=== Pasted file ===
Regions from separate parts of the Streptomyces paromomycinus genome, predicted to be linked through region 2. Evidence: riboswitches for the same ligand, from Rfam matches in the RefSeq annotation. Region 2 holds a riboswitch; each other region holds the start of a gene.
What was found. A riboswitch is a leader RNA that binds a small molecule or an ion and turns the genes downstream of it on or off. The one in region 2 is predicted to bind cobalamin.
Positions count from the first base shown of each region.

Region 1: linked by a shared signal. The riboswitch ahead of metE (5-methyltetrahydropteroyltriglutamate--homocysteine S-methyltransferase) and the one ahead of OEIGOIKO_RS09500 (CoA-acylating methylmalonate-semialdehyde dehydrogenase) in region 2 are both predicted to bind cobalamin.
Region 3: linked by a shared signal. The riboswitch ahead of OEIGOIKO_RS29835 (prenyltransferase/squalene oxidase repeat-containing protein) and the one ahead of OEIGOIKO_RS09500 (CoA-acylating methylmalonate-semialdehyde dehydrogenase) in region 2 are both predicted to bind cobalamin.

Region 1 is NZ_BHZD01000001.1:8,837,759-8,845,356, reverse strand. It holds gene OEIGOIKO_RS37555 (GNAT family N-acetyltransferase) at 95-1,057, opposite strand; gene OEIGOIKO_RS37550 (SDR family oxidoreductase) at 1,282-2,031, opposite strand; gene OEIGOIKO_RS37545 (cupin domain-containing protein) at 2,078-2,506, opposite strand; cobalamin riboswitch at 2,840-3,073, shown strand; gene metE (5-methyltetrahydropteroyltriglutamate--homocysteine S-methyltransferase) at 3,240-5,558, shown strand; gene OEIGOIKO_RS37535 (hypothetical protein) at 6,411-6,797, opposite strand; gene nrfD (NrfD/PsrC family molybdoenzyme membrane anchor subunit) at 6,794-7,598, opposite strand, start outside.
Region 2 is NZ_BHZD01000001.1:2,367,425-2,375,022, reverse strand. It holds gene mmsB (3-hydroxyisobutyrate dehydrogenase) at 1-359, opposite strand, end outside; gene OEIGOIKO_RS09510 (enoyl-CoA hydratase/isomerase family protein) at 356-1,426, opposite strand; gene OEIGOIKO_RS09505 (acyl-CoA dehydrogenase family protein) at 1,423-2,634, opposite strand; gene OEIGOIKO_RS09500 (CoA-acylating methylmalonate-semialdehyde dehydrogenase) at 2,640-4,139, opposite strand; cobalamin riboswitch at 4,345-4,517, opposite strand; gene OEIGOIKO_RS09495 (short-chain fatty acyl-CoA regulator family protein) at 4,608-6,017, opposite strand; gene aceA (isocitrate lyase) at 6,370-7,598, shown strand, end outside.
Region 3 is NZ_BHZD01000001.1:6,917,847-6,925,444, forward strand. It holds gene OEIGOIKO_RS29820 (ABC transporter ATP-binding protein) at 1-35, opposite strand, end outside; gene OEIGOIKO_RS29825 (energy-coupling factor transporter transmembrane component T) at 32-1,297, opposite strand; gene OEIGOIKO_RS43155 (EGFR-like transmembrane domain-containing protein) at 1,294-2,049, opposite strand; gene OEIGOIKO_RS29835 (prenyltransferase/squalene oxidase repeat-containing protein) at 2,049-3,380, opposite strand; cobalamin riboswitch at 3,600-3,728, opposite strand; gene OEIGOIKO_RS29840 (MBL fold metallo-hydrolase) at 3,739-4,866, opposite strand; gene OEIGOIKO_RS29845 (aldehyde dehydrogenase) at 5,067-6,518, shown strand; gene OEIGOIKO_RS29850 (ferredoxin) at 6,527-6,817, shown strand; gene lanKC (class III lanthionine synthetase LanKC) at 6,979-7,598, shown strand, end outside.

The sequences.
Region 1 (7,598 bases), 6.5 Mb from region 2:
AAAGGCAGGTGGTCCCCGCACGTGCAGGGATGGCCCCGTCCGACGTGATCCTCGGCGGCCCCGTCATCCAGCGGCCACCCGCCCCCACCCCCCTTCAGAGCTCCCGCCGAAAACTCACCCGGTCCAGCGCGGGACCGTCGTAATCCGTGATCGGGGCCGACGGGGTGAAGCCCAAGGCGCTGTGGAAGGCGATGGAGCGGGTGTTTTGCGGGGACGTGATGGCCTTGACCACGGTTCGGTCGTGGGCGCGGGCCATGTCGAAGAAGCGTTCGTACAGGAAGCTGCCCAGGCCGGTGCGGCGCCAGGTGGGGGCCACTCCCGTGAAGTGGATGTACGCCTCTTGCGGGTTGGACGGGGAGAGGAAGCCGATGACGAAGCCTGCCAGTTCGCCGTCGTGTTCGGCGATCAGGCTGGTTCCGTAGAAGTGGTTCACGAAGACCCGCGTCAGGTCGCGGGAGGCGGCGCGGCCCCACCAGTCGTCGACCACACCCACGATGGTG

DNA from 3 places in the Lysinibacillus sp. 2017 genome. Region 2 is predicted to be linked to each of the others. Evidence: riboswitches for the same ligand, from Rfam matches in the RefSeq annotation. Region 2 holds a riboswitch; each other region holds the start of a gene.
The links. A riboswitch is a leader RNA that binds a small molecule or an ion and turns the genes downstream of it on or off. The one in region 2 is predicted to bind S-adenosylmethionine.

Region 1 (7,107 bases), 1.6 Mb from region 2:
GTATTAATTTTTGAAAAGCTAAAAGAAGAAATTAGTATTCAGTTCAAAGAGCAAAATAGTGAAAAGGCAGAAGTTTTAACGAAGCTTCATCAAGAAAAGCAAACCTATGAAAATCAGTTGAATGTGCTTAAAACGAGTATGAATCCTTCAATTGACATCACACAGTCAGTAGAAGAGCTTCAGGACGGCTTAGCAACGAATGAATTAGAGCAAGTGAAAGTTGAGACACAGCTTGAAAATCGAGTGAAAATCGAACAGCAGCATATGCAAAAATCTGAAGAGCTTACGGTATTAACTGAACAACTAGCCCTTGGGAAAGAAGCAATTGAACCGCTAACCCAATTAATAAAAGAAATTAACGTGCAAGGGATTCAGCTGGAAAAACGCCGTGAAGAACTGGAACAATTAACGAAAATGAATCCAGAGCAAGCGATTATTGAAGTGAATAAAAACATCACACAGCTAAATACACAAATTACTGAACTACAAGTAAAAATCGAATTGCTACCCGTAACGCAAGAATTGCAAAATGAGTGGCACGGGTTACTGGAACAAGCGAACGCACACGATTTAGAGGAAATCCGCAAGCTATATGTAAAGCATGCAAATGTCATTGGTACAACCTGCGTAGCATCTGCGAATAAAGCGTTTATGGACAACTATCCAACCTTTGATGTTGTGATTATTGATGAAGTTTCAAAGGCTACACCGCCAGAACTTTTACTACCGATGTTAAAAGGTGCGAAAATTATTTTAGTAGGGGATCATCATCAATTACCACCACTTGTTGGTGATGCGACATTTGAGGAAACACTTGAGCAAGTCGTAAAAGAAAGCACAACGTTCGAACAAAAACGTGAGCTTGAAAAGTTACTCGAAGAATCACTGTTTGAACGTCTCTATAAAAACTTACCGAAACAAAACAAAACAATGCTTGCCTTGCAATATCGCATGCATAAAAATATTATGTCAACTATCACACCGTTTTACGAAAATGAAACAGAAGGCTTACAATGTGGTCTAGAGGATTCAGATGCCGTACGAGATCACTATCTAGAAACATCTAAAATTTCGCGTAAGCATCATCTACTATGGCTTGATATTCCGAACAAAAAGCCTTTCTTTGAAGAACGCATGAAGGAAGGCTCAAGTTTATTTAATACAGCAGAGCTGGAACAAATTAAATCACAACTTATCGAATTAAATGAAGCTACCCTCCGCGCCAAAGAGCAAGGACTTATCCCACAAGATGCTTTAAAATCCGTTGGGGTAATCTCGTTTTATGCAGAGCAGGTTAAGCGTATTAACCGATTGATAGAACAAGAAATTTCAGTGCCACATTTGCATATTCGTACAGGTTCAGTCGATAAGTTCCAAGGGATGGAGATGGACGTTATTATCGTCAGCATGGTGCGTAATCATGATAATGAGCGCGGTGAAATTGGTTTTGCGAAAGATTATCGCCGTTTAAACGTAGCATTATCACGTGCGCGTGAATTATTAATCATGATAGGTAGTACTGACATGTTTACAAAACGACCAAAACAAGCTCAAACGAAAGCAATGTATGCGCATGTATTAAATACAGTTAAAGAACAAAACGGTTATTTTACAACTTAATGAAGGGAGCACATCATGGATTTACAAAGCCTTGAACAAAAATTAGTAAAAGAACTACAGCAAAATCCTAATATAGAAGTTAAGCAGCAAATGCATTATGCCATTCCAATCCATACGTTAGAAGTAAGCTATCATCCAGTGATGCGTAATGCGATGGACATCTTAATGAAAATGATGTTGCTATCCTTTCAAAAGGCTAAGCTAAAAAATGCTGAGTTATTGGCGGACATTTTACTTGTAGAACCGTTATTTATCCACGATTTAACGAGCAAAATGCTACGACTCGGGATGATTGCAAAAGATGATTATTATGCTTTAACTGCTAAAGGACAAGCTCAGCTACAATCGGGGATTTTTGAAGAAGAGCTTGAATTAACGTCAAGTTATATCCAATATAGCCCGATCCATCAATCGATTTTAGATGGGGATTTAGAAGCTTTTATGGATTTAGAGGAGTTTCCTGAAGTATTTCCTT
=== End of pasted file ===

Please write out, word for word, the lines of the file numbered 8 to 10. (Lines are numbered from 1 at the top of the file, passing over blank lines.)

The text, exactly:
Region 3 is NZ_BHZD01000001.1:6,917,847-6,925,444, forward strand. It holds gene OEIGOIKO_RS29820 (ABC transporter ATP-binding protein) at 1-35, opposite strand, end outside; gene OEIGOIKO_RS29825 (energy-coupling factor transporter transmembrane component T) at 32-1,297, opposite strand; gene OEIGOIKO_RS43155 (EGFR-like transmembrane domain-containing protein) at 1,294-2,049, opposite strand; gene OEIGOIKO_RS29835 (prenyltransferase/squalene oxidase repeat-containing protein) at 2,049-3,380, opposite strand; cobalamin riboswitch at 3,600-3,728, opposite strand; gene OEIGOIKO_RS29840 (MBL fold metallo-hydrolase) at 3,739-4,866, opposite strand; gene OEIGOIKO_RS29845 (aldehyde dehydrogenase) at 5,067-6,518, shown strand; gene OEIGOIKO_RS29850 (ferredoxin) at 6,527-6,817, shown strand; gene lanKC (class III lanthionine synthetase LanKC) at 6,979-7,598, shown strand, end outside.

The sequences.
Region 1 (7,598 bases), 6.5 Mb from region 2: